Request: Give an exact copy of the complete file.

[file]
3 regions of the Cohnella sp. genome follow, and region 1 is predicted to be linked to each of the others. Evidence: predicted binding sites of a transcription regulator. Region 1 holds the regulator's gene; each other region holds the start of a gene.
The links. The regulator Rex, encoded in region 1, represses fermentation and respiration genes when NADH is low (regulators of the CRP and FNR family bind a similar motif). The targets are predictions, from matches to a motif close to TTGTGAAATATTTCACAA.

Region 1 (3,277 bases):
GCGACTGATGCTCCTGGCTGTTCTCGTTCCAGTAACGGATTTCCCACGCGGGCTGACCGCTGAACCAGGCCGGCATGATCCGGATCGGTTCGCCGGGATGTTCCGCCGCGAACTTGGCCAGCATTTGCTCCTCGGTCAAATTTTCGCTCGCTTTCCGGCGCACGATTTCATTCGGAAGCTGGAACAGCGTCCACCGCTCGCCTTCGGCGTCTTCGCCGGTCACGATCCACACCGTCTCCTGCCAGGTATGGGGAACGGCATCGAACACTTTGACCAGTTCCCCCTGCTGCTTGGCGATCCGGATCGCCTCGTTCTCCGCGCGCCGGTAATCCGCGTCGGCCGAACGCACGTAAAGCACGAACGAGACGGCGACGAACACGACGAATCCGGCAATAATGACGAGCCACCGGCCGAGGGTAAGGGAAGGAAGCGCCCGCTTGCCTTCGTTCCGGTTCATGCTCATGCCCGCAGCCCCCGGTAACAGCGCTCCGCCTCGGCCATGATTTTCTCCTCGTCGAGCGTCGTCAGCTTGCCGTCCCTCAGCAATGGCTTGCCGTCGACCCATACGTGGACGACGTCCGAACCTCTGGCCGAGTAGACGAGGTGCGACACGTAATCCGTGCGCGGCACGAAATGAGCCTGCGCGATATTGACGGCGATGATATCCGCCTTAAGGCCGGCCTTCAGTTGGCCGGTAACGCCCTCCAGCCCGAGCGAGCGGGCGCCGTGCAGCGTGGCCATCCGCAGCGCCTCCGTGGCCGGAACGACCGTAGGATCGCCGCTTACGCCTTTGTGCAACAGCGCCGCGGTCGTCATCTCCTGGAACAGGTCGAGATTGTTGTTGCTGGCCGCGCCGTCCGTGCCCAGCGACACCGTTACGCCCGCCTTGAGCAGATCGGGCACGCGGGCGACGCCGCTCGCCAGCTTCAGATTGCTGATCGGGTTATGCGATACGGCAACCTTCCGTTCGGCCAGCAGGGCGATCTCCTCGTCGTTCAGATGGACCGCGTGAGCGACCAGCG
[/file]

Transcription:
3 regions of the Cohnella sp. genome follow, and region 1 is predicted to be linked to each of the others. Evidence: predicted binding sites of a transcription regulator. Region 1 holds the regulator's gene; each other region holds the start of a gene.
The links. The regulator Rex, encoded in region 1, represses fermentation and respiration genes when NADH is low (regulators of the CRP and FNR family bind a similar motif). The targets are predictions, from matches to a motif close to TTGTGAAATATTTCACAA.

Region 1 (3,277 bases):
GCGACTGATGCTCCTGGCTGTTCTCGTTCCAGTAACGGATTTCCCACGCGGGCTGACCGCTGAACCAGGCCGGCATGATCCGGATCGGTTCGCCGGGATGTTCCGCCGCGAACTTGGCCAGCATTTGCTCCTCGGTCAAATTTTCGCTCGCTTTCCGGCGCACGATTTCATTCGGAAGCTGGAACAGCGTCCACCGCTCGCCTTCGGCGTCTTCGCCGGTCACGATCCACACCGTCTCCTGCCAGGTATGGGGAACGGCATCGAACACTTTGACCAGTTCCCCCTGCTGCTTGGCGATCCGGATCGCCTCGTTCTCCGCGCGCCGGTAATCCGCGTCGGCCGAACGCACGTAAAGCACGAACGAGACGGCGACGAACACGACGAATCCGGCAATAATGACGAGCCACCGGCCGAGGGTAAGGGAAGGAAGCGCCCGCTTGCCTTCGTTCCGGTTCATGCTCATGCCCGCAGCCCCCGGTAACAGCGCTCCGCCTCGGCCATGATTTTCTCCTCGTCGAGCGTCGTCAGCTTGCCGTCCCTCAGCAATGGCTTGCCGTCGACCCATACGTGGACGACGTCCGAACCTCTGGCCGAGTAGACGAGGTGCGACACGTAATCCGTGCGCGGCACGAAATGAGCCTGCGCGATATTGACGGCGATGATATCCGCCTTAAGGCCGGCCTTCAGTTGGCCGGTAACGCCCTCCAGCCCGAGCGAGCGGGCGCCGTGCAGCGTGGCCATCCGCAGCGCCTCCGTGGCCGGAACGACCGTAGGATCGCCGCTTACGCCTTTGTGCAACAGCGCCGCGGTCGTCATCTCCTGGAACAGGTCGAGATTGTTGTTGCTGGCCGCGCCGTCCGTGCCCAGCGACACCGTTACGCCCGCCTTGAGCAGATCGGGCACGCGGGCGACGCCGCTCGCCAGCTTCAGATTGCTGATCGGGTTATGCGATACGGCAACCTTCCGTTCGGCCAGCAGGGCGATCTCCTCGTCGTTCAGATGGACCGCGTGAGCGACCAGCG